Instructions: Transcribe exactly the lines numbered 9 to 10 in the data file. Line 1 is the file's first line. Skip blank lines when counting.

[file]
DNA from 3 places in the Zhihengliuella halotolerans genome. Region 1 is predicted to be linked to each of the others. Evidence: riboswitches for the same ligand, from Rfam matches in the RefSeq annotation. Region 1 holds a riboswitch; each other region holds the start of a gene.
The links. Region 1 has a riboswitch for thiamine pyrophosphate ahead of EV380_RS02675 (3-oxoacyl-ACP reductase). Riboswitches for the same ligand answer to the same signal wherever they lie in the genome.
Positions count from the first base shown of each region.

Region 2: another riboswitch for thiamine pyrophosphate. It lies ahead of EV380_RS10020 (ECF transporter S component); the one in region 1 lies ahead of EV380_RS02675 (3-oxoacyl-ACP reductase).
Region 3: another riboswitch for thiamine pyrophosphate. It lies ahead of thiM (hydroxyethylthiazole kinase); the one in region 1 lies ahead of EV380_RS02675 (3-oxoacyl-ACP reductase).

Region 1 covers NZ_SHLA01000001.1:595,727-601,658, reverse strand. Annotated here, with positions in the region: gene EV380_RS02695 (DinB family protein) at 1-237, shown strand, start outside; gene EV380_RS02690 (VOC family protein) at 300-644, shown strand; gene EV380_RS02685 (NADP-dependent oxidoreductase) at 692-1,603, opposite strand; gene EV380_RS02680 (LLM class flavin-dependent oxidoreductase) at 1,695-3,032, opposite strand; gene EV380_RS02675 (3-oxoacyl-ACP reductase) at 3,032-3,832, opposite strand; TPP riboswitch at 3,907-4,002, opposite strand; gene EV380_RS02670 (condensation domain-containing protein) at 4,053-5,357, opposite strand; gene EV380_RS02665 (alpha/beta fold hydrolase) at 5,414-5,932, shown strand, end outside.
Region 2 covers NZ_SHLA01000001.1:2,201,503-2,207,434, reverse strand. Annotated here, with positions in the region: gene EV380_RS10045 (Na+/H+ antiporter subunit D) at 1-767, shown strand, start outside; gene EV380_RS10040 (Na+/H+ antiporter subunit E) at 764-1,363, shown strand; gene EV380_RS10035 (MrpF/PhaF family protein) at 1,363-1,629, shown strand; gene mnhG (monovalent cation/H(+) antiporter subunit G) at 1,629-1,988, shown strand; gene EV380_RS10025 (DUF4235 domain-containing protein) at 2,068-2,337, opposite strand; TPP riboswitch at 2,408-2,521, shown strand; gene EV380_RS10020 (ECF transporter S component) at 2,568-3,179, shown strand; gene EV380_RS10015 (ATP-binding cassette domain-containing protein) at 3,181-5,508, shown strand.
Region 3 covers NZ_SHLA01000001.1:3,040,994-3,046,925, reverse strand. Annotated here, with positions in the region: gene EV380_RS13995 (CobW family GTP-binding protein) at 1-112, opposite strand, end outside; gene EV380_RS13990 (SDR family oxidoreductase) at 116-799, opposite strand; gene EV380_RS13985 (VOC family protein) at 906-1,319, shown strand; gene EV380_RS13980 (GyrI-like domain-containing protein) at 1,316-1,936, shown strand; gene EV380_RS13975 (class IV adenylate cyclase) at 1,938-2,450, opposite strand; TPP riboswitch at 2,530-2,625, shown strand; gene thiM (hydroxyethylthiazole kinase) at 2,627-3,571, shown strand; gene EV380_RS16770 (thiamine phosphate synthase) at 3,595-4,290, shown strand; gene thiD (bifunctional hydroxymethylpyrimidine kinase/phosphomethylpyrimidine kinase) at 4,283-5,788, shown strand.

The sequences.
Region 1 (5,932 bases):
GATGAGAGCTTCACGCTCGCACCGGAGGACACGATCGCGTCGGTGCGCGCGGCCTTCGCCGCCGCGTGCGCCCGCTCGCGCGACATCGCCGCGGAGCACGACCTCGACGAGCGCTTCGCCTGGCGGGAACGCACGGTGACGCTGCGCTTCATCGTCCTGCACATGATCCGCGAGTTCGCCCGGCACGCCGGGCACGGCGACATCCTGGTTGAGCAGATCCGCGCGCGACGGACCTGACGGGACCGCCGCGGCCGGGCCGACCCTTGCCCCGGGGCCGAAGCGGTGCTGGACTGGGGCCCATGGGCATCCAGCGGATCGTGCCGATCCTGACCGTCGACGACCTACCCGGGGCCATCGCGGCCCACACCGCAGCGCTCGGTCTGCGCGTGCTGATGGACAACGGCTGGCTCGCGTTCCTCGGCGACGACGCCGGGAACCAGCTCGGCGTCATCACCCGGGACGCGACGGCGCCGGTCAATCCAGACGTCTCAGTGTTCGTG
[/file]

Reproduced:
The sequences.
Region 1 (5,932 bases):